Safe cycling plan faces big blowout
Plans to triple the amount Wellington spends on cycling are already facing a budget blowout as the needs of cyclists and motorists clash.
Much of the proposed $4.3 million the city council aims to spend on cycling improvements has been earmarked for the route from Island Bay, through Newtown, to the city centre.
But those plans have already had a spoke thrown in their wheel because of the extra costs involved in replacing roadside parking spaces that would be lost to cycling lanes.
If the safest and most expensive of several options is chosen, it could double the bill.
The proposed $4.3m cycling budget is included in Wellington City Council's draft Annual Plan heading out for public feedback. The aim is to maintain that spending in following years.
Some of next year's budget will go to small improvements around the city, such as replacing grates and smoothing road surfaces, but most has been earmarked for the Island Bay route, a council committee was told this week.
Potentially, that means up to three years of the budget could be spent on just one route.
Choices get especially complicated on the narrow 2.5-kilometre stretch along Adelaide Rd, where there are few ways to compensate for lost parking without big budget implications.
For the safest option - marked cycle lanes on both sides of the road, raised to be level with pedestrians - the cost would go from $5m to $8.5m if 133 lost car parks were replaced with on-street parking, and as high as $10.8m if community off-street car parks were built on reserve land, the council's safe and sustainable transport manager, Paul Barker, told the council's transport and urban development committee this week.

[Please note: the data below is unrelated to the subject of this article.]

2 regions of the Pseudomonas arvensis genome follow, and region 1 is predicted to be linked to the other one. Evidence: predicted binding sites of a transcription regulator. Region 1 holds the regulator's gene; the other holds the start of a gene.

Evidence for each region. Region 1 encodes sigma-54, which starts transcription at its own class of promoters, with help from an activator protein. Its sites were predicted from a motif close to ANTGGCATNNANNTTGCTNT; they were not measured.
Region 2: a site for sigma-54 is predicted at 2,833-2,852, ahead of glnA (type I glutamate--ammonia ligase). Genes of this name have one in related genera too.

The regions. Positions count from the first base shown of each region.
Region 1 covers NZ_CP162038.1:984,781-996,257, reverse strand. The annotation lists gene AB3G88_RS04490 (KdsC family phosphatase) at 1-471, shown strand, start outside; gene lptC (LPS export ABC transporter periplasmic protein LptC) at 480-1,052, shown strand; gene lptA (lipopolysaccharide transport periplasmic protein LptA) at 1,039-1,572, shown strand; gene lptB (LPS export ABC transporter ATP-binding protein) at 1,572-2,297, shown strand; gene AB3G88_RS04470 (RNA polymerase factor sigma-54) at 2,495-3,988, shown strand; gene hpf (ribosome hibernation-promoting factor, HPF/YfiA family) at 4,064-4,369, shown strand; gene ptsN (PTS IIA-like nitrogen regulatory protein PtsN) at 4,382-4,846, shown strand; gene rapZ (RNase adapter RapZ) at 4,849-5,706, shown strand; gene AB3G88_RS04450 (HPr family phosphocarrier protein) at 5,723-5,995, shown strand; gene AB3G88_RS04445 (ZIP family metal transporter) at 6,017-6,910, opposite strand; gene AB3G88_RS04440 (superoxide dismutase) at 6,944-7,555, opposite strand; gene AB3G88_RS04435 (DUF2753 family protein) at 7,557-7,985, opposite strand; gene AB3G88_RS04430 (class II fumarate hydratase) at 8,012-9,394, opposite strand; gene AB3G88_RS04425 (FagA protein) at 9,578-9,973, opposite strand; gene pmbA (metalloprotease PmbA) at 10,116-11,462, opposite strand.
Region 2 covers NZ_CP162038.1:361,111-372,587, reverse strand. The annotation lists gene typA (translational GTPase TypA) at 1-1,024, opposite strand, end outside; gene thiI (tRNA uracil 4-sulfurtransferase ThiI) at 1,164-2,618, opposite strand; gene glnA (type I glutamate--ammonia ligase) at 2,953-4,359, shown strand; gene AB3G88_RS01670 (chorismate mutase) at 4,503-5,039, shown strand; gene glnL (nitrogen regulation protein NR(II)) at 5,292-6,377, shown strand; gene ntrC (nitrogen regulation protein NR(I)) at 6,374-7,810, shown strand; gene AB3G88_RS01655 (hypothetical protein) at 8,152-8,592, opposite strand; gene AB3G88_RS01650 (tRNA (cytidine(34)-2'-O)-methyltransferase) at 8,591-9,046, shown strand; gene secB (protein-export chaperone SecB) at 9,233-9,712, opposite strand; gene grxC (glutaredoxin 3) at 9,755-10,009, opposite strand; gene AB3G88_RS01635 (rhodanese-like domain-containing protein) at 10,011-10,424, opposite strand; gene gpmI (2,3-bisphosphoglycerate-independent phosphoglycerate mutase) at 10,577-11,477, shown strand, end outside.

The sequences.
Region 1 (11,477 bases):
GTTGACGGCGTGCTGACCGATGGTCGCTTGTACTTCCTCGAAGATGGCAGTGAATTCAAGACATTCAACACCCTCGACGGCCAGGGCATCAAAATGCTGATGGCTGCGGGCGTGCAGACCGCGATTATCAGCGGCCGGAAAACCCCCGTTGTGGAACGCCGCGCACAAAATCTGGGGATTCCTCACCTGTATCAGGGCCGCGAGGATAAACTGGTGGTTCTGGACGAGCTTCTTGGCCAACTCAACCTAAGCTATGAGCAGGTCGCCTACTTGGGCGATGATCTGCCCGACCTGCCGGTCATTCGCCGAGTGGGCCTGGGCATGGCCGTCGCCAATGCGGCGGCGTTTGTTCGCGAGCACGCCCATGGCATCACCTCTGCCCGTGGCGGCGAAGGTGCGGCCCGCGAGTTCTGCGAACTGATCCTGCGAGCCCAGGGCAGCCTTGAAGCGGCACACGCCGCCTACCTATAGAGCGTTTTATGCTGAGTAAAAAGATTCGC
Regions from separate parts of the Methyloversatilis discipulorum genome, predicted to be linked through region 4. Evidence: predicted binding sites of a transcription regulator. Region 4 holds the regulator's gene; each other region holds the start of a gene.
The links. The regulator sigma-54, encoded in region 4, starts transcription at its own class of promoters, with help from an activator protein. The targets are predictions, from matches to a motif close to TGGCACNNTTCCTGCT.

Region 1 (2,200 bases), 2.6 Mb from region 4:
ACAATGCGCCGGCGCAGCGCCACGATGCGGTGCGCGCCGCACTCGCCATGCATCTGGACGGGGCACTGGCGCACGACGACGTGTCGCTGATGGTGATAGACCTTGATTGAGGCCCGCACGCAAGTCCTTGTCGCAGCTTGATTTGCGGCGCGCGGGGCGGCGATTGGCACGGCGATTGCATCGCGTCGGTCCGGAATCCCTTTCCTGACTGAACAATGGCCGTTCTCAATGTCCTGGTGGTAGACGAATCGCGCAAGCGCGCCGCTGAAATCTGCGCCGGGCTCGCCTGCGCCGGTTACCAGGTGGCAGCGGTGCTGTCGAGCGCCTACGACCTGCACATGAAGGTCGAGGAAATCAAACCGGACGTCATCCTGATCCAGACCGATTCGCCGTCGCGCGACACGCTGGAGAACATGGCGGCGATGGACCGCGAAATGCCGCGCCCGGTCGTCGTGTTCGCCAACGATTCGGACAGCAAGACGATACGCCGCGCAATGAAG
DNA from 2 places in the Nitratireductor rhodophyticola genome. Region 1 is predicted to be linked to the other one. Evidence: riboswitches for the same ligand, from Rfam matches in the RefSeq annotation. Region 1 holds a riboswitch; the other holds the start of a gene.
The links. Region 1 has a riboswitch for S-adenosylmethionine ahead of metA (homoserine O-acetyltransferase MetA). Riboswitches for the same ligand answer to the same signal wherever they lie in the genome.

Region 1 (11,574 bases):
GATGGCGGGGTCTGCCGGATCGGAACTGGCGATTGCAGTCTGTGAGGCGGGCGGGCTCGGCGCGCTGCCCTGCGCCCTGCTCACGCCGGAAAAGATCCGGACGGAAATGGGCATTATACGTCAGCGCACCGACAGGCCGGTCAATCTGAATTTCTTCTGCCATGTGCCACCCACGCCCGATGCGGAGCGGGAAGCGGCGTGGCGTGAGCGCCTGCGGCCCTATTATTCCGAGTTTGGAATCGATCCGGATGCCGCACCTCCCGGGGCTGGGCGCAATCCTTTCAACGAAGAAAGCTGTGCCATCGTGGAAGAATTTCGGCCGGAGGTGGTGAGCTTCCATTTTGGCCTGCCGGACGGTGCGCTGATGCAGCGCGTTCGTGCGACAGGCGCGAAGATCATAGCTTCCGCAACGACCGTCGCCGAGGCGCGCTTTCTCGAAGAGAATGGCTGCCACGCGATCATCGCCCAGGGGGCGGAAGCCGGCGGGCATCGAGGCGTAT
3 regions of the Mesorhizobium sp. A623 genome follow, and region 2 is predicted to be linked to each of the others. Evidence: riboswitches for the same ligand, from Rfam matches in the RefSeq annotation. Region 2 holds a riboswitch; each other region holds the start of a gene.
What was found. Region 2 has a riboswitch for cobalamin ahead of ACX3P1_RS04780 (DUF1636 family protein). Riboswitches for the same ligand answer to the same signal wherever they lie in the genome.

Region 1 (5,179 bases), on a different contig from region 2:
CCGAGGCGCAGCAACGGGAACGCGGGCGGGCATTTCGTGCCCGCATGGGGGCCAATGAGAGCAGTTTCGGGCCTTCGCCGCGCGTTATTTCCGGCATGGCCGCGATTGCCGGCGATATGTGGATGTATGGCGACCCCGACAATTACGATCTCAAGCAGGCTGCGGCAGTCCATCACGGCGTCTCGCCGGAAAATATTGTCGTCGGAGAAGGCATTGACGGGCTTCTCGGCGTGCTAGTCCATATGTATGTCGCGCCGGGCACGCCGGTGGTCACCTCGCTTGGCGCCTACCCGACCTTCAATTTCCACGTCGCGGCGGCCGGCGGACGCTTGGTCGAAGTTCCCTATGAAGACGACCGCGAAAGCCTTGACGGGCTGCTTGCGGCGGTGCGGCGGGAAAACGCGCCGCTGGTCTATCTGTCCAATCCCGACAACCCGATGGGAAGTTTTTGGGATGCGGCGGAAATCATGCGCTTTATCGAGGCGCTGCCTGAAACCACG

Committee chairman Andy Foster said it was not surprising that budgets would be markedly increased by parking replacement, as the biggest problem was always going to be how to allocate space on narrow roads.
The question would come down to how much the council wanted to invest in each route. The safest options for the 19 routes around the city were unlikely, as they would mean years of the budget being soaked up for each project.
It was important that projects were prioritised, and public feedback was taken into account, he said. However, he acknowledged the debate "could get heated".
Wellington Mayor Celia Wade- Brown - a cyclist who lives in Island Bay - was not prepared to put her weight behind any of the options at this stage.
She said she knew from personal experience that cycling in the "door zone" along Adelaide Rd was not much fun. Whichever option the council eventually settled on, it was likely some existing parking would be sacrificed.
"There will naturally be compromises along the way, but we do want to make the city safer for cycling . . . Wellington is not good enough for cyclists yet."
Cycling Advocates Network spokesman Patrick Morgan said the raised cycle lanes would be the preferred option for cyclists, but he warned discussions should not be touted as a battle between car parks and cyclists. It was important to get the Island Bay route right, as it would set the path for the development of other routes.
"We don't want it to turn in to a shitfight between people on bikes and everyone else."
The Dominion Post